[ISHMap-List] A critical review of the hypothesis of a medieval origin for portolan charts
edney at usm.maine.edu
Sat Mar 15 14:04:21 CET 2014
It is always very difficult to respond to a press release, mostly because in my experience PR people routinely seek the "sexy" aspects that appeal to the lowest-common cultural denominator. (See the fourth of Luis's bullet points.)
The third of Luis's points exemplifies the problem: there, the reference to Mercator indicates a populist hook around which PR people can readily construct a narrative.
Overall, the press release suggests that the candidate undertook a numeric analysis of early portolan charts and concluded, in part, that such charts were based on some kind of projection similar to a Mercator projection. Yet one can fit a set of functions to any map; does that mean the creator actually used those functions in creating the map (especially when portolan charts lacked indications of latitude and longitude!)? A numeric analysis of an early map cannot stand by itself and I very much hope that the full dissertation provides the necessary contextual information to support such a conclusion.
On Mar 15, 2014, at 3:36 AM, Luis Robles <luis.a.robles.macias at gmail.com> wrote:
> I received this news last Wednesday through from Frank Jacobs's "Strange Maps" blog in BigThink (http://bigthink.com/strange-maps/648-portolan-charts-too-accurate-to-be-medieval). I assume that many of you must have received it too but just in case I thought I should post it here for general information.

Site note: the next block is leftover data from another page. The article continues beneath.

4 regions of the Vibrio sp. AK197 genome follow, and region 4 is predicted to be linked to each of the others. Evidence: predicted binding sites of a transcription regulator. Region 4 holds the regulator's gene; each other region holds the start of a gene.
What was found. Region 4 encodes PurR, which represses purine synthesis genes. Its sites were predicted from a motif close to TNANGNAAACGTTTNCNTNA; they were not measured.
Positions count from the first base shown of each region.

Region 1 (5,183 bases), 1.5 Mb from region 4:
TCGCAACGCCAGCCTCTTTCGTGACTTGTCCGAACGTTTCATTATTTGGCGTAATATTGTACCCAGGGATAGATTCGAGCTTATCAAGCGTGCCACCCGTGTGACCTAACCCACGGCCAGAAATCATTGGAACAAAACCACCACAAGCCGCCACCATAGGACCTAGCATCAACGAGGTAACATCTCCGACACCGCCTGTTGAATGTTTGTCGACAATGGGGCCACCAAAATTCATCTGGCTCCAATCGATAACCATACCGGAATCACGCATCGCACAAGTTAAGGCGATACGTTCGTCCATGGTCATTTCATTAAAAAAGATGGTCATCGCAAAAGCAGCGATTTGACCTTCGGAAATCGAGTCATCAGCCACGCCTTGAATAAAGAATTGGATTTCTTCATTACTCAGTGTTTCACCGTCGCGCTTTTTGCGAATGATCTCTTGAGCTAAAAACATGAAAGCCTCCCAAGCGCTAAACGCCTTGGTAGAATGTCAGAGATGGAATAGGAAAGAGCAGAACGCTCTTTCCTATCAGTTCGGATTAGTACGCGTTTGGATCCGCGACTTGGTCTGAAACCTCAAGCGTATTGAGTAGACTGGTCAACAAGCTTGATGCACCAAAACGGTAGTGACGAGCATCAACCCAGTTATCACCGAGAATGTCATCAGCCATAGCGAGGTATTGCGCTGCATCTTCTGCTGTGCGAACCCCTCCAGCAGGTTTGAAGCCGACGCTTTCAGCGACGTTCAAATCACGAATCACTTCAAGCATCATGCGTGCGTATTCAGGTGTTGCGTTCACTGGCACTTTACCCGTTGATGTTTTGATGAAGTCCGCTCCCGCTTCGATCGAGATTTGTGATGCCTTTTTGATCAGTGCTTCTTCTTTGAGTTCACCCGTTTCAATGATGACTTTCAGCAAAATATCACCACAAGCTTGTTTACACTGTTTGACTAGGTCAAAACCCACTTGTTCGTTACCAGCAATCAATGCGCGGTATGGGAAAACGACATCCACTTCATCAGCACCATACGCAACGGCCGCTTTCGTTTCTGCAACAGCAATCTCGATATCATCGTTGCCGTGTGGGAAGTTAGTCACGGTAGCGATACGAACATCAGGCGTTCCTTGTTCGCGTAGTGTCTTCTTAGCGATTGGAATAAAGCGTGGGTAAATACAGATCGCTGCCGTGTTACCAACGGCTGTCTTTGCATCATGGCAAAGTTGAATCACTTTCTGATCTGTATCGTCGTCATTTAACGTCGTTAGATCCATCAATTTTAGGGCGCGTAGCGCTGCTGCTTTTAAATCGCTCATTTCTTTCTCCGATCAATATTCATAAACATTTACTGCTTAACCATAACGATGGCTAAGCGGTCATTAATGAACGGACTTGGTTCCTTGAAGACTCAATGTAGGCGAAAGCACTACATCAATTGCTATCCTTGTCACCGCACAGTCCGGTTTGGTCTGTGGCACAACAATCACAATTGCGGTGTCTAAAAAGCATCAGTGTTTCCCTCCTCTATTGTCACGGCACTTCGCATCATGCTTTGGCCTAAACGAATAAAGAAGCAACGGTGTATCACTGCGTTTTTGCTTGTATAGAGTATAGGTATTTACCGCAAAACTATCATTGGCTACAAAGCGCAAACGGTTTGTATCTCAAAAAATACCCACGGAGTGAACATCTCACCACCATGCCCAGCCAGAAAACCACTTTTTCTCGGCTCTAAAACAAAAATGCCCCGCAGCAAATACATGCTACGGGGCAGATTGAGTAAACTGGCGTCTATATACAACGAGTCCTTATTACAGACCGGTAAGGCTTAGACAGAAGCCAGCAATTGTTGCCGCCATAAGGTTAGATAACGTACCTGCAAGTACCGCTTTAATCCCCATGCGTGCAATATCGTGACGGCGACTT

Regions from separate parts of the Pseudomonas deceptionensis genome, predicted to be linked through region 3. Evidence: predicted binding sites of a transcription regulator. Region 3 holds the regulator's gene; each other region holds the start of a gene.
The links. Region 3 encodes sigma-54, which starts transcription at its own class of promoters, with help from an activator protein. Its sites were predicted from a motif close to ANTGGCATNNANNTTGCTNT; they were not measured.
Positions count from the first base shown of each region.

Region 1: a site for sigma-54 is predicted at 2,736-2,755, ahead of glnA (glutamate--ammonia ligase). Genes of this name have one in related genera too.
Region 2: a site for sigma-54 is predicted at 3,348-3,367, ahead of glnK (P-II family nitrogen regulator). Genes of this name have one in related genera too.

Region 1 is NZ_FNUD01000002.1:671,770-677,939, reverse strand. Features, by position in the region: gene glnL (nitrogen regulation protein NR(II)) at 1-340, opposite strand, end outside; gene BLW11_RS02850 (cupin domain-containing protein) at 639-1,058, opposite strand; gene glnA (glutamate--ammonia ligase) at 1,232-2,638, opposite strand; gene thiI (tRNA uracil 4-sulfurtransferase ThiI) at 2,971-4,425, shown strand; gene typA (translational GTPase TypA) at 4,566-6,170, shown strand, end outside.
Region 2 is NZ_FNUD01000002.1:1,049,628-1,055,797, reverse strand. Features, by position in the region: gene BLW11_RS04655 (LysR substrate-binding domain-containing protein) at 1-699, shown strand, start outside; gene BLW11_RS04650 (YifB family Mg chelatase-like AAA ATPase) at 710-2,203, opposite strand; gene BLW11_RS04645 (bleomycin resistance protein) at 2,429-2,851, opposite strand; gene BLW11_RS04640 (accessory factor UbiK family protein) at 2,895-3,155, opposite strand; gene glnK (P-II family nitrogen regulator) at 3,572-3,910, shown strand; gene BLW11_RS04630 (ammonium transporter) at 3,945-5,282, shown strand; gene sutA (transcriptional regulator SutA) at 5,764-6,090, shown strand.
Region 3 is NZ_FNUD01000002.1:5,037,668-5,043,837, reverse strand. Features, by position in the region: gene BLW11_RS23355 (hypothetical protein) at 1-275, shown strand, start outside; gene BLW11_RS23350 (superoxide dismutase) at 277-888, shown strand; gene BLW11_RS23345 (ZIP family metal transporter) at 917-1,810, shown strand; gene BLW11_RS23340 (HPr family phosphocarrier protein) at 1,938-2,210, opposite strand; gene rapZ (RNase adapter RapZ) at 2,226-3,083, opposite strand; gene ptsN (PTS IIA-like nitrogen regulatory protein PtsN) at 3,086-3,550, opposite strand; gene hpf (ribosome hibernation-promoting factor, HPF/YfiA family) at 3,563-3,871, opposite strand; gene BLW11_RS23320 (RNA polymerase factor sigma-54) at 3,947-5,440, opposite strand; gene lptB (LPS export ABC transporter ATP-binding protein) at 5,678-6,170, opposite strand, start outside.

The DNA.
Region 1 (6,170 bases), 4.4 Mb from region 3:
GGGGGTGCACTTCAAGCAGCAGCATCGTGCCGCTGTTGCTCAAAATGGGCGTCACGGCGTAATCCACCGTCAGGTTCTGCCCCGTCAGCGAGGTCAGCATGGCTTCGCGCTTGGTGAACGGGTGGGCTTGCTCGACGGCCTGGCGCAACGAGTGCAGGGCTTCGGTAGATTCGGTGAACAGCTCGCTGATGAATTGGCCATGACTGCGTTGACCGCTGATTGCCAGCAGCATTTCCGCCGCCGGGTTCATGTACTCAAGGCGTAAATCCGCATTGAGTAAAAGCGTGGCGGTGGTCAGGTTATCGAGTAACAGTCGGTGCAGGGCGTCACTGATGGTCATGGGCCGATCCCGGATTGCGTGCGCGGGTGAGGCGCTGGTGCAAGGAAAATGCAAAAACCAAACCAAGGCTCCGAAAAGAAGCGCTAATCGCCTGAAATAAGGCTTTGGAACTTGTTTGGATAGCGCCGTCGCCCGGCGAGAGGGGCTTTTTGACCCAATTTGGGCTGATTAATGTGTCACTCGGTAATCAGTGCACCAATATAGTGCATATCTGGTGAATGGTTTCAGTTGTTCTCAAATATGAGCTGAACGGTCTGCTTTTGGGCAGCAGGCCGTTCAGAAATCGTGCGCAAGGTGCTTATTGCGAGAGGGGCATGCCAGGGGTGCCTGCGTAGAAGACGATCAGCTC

> Roel Nicolai, a PhD student at the University of Utrecht, presented last March 3 his doctoral dissertation entitled A critical review of the hypothesis of a medieval origin for portolan charts. He reached several provocative conclusions that I expect will stir debate among the members of the list. The book is not available online yet, but in the University's website there is a press release in English from which I have extracted the following statements:
> "A mathematical analysis of the oldest surviving portolan has revealed that its source data must have been derived from a portolan chart - instead of the other way round."
> "it is unlikely that the nautical compass was available in time and that navigational methods used at that time were sophisticated enough to determine distances at such a degree of accuracy"
> "Nicolai has also established that portolan charts were drawn on the Mercator projection, or a similar type of projection."
> "they were much further advanced in terms of knowledge in the Middle Ages than we think"
> "An Arabic-Islamic origin is highly unlikely, according to Nicolai."
> "It therefore seems plausible that portolan charts originated from a tradition that is now lost. It is an intriguing question from what culture that tradition stemmed. Further research will be required to establish whether or not Greco-Roman antiquity is a realistic option, says Nicolai."
> The university does not say whether Mr Nicolai was awarded the doctorate or how to get access to his publication.
> Luis A. Robles Macías
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> Blog: http://historiaymapas.wordpress.com/
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> ISHM at lazarus.elte.hu
Osher Professor in the History of Cartography (USM)
Director, History of Cartography Project (UW)
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